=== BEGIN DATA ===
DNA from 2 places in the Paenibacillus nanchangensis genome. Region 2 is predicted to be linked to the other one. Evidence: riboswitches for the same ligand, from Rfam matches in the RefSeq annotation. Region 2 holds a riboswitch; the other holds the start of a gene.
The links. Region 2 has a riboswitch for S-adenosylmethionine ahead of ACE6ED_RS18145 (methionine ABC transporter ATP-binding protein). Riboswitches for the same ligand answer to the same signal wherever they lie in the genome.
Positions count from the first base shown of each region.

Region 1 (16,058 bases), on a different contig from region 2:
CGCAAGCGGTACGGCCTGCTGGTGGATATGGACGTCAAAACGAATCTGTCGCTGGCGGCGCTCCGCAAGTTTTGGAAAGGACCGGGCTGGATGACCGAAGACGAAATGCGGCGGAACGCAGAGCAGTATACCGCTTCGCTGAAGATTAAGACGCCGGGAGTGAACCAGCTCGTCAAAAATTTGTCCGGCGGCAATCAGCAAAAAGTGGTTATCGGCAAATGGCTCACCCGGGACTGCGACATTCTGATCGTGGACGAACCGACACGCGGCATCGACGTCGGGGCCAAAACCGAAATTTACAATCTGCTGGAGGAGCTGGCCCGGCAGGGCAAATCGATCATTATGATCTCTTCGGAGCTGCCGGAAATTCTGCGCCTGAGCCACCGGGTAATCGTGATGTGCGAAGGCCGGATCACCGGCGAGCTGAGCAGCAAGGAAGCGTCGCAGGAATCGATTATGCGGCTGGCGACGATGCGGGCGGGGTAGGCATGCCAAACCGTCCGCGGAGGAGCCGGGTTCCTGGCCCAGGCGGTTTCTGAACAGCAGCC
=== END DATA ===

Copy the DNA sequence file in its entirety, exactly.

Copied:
DNA from 2 places in the Paenibacillus nanchangensis genome. Region 2 is predicted to be linked to the other one. Evidence: riboswitches for the same ligand, from Rfam matches in the RefSeq annotation. Region 2 holds a riboswitch; the other holds the start of a gene.
The links. Region 2 has a riboswitch for S-adenosylmethionine ahead of ACE6ED_RS18145 (methionine ABC transporter ATP-binding protein). Riboswitches for the same ligand answer to the same signal wherever they lie in the genome.
Positions count from the first base shown of each region.

Region 1 (16,058 bases), on a different contig from region 2:
CGCAAGCGGTACGGCCTGCTGGTGGATATGGACGTCAAAACGAATCTGTCGCTGGCGGCGCTCCGCAAGTTTTGGAAAGGACCGGGCTGGATGACCGAAGACGAAATGCGGCGGAACGCAGAGCAGTATACCGCTTCGCTGAAGATTAAGACGCCGGGAGTGAACCAGCTCGTCAAAAATTTGTCCGGCGGCAATCAGCAAAAAGTGGTTATCGGCAAATGGCTCACCCGGGACTGCGACATTCTGATCGTGGACGAACCGACACGCGGCATCGACGTCGGGGCCAAAACCGAAATTTACAATCTGCTGGAGGAGCTGGCCCGGCAGGGCAAATCGATCATTATGATCTCTTCGGAGCTGCCGGAAATTCTGCGCCTGAGCCACCGGGTAATCGTGATGTGCGAAGGCCGGATCACCGGCGAGCTGAGCAGCAAGGAAGCGTCGCAGGAATCGATTATGCGGCTGGCGACGATGCGGGCGGGGTAGGCATGCCAAACCGTCCGCGGAGGAGCCGGGTTCCTGGCCCAGGCGGTTTCTGAACAGCAGCC